Germans wise up to e-voting
Germany has gone back to the paper ballot today with a decision by the German Federal Constitutional Court to immediately cease the use of electronic voting machines, in particular the Nedap ESD1 and ESD2. The Court said its decision was based on the evidence that the current technology had defects and was difficult to control. The devices were felt to contradict the principle of public elections with vote transparency as their defects make it possible to lose secrecy and control over the counting of the votes. The case was brought based on the 2005 Bundestag election in Karlsruhe, however the court ruled on this aspect stating that they were no hints of errors and left the results of this election stand.
The case was brought forward by a father and son team. Joachim Wiesner, a retired policital scientist and his son, Ulrich Wiesner, a software developer. An expert witness against e-voting was Professor Wolfgang Lawer from Bonn. He spoke to the court and stated his concerns about a ``a vacuum of control after the act of voting'' and the misplaced ``blind faith'' that the electorate had for these machines. He felt this threatened free and open elections where counts could be seem by all and were less easily manipulated.
Germany first used electronic voting in 1999 with differing acceptance by states. The last election using this technology was held in a local election for Brandenburg in September 2008. There are currently 39 of 299 election districts using this type of technology, in particular the states of Brandenburg, Hesse, Nordrhine-Westphalia, Rhineland-Pfalz and Saxony-Anhalt.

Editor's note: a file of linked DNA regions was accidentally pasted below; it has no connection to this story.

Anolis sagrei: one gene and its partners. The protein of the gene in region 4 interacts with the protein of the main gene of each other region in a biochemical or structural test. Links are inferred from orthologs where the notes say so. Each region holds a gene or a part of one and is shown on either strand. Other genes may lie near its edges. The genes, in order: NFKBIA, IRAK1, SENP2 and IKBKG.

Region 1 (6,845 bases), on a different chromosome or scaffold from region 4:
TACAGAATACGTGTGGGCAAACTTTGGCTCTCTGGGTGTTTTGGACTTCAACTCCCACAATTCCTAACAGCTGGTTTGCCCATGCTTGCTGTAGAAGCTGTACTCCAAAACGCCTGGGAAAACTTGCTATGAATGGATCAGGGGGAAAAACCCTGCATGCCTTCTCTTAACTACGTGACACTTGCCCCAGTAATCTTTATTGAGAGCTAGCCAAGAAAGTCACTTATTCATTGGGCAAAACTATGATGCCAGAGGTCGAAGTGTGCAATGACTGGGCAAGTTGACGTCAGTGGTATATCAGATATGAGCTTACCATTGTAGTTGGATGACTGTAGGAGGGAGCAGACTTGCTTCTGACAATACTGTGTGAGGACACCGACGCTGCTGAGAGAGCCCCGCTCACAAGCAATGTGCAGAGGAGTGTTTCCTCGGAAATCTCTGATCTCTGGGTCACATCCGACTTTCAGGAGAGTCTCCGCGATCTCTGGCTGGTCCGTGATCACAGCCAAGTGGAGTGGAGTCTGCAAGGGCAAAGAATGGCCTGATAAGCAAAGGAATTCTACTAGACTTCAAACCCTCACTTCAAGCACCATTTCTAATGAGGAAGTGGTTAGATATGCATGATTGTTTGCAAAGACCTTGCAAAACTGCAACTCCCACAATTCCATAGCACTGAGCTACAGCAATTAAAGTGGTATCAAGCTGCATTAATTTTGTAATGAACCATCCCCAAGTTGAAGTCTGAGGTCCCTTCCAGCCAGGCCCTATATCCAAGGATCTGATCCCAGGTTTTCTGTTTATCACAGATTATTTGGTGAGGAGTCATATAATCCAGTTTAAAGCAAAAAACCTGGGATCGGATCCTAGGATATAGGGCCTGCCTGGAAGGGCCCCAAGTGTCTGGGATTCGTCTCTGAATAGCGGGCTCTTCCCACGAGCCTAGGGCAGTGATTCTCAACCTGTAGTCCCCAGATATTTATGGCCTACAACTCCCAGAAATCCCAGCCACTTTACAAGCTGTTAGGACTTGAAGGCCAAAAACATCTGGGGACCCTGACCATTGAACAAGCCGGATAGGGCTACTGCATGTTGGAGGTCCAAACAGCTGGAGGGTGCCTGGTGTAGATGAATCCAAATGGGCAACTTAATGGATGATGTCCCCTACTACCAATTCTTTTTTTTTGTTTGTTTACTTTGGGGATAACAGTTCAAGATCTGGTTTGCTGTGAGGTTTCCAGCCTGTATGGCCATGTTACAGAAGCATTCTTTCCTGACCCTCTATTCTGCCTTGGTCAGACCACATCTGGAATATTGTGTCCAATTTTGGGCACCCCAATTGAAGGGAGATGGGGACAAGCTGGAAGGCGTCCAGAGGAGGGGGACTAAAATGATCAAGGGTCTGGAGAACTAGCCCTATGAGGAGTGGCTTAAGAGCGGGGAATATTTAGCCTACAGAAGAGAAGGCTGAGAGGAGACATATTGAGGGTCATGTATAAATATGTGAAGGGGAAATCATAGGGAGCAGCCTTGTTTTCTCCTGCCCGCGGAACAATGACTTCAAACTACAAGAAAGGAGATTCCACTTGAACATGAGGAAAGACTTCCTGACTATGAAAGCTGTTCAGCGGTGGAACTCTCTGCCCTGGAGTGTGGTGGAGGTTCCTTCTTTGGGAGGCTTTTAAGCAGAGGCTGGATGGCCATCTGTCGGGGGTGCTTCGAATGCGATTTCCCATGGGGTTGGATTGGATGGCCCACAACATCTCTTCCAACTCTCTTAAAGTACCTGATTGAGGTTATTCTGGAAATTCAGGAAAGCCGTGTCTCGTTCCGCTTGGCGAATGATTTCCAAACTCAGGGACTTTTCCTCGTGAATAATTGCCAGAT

Experts pointed out that whilst software modification could be discovered afterwards, hardware modifications to the actual device were much more difficult to trace. This type of hardware manipulation was demonstrated by the Chaos Computer Club who modified the innards of an Nedap machine in approximately one minute.
This ruling has not completely banned e-voting. Andreas Voaykule, vice president for the Federal Constitutional Court clarified the ruling stating that ``the tenor of the decision could lead people to the conclusion that the court was hostile towards the technology and had misgivings about the challenges and opportunities of the digital age''. The use of other voting machines is possible and he also pointed out that the court has not banned the possibilities of internet voting. The presiding judge, Justice Rudolf Mellinghoff, did ask about the option of a vote verified trail using a printed ballot. This resulted in an agreement between Nedap and the parliament (Bundestag), in principle to offer this option as one mechanism with a parallel computer and paper count for elections. This may be one possibility for the re-introduction of modified Nedap machines in the future. Professor Wolfgang Lower remarked on the paper option, ``We must ask where is the advantage of the computer as part of the election in this case?'' referred to the idea of having separate and parallel paper and computer counts. (Editing Note: My German is not bad so I think this is a fairly accurate translation, however I do stand open to corrections).